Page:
“TED DROVER: Ships Artist” by Sheila Mackinnon Drover

About the Book...

This book is the first-ever publication of works by artist Ted Drover, accompanied by text providing contextual background for the aspect of the history of Newfoundland and Labrador that each drawing represents. Ted Drover’s personal papers indicate that it had been his intention to publish a book “of seagoing crafts engaged in the fishery and general commerce of the island of Newfoundland and Labrador from about 1850 to 1950 . . . starting with wind-powered ships and developing through sailing ships with auxiliary power to ships powered with steam and internal combustion.”

The drawings which have been included in this collection are authentic depictions of vessels which plied the waters around this island and beyond, connecting place to place, and people to each other and to the larger world. They represent a lifestyle which has all but disappeared.

More than thirty of Ted Drover’s works were donated to the Province of Newfoundland and Labrador by the artist and are held at The Rooms. Although they are rarely on display for public viewing, they are accessible to researchers for study.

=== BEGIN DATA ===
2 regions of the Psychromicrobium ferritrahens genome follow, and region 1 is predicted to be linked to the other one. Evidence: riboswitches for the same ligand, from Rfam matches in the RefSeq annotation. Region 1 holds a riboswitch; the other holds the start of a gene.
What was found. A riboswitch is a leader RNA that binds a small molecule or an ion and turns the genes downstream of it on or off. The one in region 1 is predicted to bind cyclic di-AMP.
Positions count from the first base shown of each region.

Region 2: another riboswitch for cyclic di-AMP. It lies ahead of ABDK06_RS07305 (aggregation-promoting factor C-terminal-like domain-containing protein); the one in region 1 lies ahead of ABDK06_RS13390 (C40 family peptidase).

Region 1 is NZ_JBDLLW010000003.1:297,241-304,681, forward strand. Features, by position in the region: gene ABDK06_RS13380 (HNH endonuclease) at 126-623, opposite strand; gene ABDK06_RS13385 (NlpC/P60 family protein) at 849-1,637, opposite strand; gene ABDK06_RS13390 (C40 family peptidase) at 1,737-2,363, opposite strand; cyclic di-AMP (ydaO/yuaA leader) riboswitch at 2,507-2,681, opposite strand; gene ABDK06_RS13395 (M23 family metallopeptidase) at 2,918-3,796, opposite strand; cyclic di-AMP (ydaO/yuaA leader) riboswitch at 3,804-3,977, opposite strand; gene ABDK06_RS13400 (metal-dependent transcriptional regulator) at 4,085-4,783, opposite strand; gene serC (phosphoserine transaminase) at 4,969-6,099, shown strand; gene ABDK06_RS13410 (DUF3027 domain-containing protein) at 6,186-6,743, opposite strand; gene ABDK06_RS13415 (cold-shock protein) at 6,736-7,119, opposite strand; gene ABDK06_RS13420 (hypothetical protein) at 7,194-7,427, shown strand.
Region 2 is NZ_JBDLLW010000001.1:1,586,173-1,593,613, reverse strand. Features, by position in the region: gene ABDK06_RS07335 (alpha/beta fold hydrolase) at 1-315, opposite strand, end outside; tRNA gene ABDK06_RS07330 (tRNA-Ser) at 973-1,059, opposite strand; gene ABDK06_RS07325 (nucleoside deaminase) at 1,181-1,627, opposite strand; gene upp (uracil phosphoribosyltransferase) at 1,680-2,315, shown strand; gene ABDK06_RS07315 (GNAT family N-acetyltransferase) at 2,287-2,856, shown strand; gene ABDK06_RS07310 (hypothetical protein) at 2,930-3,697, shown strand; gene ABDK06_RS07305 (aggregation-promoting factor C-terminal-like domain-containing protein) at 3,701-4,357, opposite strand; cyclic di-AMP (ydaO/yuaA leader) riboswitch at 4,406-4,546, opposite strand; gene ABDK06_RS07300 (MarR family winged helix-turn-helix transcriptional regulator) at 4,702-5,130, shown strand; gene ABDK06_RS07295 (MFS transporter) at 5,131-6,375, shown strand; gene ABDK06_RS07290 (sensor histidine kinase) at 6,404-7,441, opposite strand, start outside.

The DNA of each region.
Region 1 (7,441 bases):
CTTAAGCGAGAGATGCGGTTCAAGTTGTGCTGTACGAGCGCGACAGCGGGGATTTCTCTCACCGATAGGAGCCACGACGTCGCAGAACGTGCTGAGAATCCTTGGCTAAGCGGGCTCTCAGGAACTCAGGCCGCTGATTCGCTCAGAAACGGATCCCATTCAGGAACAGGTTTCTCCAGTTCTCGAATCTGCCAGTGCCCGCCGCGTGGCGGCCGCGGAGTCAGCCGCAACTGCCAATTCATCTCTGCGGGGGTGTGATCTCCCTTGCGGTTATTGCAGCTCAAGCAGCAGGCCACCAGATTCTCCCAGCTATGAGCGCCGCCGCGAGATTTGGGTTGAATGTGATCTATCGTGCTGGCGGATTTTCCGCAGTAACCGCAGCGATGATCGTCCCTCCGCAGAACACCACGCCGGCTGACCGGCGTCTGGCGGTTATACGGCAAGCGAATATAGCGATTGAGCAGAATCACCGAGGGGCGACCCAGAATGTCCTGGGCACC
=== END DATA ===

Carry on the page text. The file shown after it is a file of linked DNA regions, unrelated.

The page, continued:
About the Author

Sheilah Mackinnon Drover grew up in Corner Brook, Newfoundland, and left after high school to attend Memorial University. She studied briefly in Spain and Sweden before graduating with a Bachelor of Arts and a Bachelor of Education from MUN. As a student she received the John Lewis Paton Honour Society Award, which is conferred by the student union based on academic standing and “outstanding contribution to the university and its students.” In later years she studied at St. Xavier University in Nova Scotia and earned a Master of Adult Education. During her career as an educator she served as teacher, principal, and, at the post-secondary level, as president and CEO of the Central Newfoundland Community College. Most of her secondary-school teaching years were spent in Springdale, although she also taught in Corner Brook, Peterview, Botwood, and Ghana, West Africa.

Outside her career she served on various boards and committees, including NewTel Enterprises/Communications; Provincial Advisory Council on the Status of Women; Peters Foundation—Jess’s Place, Housing for Women Recovering from Addictions; Women for Successful Employment (WISE); MATCH, a Canadian NGO working to improve lives of women in the south; provincial president and life member of the Women’s Institute; Offshore Petroleum Impact Committee (OPIC); and the countless other community committees women are wont to serve on as they raise their children.

Married in 1964 to John Drover of Twillingate, they have four children and five grandchildren.

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